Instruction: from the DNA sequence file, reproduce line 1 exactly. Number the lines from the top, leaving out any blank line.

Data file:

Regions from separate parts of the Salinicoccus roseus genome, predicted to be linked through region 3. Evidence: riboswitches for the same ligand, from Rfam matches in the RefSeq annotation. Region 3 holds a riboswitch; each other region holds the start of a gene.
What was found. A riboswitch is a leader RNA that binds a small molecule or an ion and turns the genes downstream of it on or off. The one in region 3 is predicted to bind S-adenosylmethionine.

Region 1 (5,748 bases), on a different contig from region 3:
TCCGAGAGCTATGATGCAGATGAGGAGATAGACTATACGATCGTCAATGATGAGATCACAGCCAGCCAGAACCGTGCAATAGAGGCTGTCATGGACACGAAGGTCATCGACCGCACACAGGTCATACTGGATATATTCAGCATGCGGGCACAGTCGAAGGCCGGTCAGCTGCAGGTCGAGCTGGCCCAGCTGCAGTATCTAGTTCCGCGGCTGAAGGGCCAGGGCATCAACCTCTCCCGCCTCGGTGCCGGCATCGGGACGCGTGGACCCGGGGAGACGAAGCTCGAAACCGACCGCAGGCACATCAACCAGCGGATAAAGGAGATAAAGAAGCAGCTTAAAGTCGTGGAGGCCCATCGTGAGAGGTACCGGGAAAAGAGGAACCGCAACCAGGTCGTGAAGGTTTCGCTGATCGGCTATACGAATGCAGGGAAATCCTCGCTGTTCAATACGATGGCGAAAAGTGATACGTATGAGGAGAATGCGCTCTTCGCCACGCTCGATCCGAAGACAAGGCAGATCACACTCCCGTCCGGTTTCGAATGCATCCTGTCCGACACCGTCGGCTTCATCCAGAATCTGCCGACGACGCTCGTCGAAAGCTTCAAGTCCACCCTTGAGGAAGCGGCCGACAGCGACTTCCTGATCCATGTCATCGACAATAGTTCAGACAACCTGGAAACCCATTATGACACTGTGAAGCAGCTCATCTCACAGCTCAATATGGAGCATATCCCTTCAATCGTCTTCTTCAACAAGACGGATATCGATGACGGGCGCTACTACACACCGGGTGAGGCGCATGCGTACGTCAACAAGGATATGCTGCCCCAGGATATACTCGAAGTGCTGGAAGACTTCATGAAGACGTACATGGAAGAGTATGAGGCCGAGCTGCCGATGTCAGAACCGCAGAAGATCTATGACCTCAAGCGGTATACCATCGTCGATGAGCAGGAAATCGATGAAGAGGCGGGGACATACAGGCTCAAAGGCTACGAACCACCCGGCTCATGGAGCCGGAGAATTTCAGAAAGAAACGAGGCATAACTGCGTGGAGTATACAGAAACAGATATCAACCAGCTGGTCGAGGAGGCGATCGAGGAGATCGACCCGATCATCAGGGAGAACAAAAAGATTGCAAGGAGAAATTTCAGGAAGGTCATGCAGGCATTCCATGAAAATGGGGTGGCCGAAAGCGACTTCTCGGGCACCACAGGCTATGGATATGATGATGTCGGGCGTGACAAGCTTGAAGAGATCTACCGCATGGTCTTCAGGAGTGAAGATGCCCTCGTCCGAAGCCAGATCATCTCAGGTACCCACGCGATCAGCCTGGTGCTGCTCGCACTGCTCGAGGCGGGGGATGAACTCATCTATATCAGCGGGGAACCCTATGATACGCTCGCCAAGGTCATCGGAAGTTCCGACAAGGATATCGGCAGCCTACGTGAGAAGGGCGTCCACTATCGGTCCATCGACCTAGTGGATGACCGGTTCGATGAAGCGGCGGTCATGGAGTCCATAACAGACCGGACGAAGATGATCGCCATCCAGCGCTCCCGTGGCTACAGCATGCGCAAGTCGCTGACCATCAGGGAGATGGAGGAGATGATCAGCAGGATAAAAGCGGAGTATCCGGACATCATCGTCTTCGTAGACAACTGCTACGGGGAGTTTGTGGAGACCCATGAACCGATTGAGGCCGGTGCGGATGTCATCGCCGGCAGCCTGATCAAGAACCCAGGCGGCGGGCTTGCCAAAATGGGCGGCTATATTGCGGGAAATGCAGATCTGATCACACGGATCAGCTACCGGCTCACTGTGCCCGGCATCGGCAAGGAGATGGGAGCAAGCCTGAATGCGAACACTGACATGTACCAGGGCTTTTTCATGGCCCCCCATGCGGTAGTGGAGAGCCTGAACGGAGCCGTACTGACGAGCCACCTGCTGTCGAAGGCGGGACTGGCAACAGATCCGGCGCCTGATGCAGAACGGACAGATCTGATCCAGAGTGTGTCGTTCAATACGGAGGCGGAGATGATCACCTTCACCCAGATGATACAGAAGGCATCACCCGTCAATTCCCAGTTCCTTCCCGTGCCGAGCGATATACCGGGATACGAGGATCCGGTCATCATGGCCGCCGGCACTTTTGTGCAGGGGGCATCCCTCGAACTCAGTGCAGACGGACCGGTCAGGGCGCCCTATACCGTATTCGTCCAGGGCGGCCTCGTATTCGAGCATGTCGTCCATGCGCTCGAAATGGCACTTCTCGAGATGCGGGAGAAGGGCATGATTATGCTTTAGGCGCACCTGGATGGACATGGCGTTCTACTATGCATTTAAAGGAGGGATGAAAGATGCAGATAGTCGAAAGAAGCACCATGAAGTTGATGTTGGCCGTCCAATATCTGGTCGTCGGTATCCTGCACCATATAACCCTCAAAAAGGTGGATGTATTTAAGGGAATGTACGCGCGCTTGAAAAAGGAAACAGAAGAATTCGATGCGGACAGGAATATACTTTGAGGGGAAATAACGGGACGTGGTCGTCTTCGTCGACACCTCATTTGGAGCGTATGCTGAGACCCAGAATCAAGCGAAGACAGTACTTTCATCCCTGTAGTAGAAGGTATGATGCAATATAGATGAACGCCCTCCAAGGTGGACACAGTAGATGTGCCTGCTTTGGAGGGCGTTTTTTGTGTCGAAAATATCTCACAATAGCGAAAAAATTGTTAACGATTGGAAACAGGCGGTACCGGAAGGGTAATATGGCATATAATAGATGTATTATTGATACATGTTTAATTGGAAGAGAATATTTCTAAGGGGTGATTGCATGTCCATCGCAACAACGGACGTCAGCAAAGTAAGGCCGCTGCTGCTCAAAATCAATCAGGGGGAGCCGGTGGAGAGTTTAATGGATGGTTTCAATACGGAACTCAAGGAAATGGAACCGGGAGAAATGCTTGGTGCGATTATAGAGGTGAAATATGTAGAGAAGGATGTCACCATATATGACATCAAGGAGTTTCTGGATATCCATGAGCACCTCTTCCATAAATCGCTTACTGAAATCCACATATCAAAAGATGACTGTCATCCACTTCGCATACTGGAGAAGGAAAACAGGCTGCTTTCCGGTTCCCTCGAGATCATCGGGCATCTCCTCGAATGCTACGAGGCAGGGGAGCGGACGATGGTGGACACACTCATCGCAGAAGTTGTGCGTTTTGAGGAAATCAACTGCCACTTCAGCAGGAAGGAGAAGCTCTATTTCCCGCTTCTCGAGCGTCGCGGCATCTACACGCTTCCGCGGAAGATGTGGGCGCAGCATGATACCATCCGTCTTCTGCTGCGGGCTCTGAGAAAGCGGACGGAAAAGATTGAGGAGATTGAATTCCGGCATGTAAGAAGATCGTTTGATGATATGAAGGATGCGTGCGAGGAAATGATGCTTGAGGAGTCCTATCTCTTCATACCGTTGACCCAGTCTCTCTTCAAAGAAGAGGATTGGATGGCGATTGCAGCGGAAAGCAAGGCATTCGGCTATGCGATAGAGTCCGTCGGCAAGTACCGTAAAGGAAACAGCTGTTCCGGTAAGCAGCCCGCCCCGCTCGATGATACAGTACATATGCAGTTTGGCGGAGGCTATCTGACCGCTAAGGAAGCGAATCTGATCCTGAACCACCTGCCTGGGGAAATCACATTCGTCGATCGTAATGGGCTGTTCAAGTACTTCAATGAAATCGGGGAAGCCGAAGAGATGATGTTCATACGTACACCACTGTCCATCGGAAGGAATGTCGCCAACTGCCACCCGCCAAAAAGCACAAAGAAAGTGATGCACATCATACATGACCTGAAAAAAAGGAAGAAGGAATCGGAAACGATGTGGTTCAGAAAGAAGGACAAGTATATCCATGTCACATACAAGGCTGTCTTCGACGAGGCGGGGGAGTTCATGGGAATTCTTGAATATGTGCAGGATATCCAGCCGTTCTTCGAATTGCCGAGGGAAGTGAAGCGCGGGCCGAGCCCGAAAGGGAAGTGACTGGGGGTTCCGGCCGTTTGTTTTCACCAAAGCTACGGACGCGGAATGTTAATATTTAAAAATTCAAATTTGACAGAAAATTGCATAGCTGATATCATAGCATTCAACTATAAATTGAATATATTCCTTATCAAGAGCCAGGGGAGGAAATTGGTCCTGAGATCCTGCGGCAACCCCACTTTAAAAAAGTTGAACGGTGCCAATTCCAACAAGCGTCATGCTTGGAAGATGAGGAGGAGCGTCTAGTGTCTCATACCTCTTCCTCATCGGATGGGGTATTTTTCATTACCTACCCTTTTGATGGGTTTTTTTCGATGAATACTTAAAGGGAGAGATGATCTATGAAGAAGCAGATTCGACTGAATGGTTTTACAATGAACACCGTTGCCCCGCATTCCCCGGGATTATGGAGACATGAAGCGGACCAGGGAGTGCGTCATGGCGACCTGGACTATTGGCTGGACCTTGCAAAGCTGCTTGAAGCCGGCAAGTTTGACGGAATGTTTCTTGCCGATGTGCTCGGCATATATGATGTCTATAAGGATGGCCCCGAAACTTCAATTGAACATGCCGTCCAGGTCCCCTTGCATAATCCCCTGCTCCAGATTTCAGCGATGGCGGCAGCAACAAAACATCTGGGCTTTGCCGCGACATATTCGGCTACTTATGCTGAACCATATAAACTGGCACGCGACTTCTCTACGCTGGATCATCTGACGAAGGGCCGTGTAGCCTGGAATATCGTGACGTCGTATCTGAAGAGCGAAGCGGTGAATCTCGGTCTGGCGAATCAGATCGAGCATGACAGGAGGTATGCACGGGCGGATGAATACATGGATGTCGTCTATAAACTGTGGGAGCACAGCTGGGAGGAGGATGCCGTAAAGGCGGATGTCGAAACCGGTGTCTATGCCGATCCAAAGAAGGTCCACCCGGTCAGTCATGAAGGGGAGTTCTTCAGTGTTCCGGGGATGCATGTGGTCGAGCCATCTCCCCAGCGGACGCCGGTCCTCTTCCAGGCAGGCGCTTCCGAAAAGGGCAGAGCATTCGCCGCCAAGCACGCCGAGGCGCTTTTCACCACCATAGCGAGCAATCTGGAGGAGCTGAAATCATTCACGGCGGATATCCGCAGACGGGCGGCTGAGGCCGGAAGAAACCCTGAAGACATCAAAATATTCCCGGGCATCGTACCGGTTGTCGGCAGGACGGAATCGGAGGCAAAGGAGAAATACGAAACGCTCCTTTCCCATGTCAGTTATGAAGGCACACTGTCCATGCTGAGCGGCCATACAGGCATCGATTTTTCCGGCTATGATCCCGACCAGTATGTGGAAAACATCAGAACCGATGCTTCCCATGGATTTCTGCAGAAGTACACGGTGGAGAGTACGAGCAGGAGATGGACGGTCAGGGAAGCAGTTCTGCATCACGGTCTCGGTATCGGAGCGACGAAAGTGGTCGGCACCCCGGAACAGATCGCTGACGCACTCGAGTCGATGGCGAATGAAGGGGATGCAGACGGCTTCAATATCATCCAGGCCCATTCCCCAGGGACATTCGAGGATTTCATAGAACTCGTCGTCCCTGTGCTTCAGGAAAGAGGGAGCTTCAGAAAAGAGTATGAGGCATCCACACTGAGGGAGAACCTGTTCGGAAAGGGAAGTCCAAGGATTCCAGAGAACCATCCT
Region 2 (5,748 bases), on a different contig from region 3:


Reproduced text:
Regions from separate parts of the Salinicoccus roseus genome, predicted to be linked through region 3. Evidence: riboswitches for the same ligand, from Rfam matches in the RefSeq annotation. Region 3 holds a riboswitch; each other region holds the start of a gene.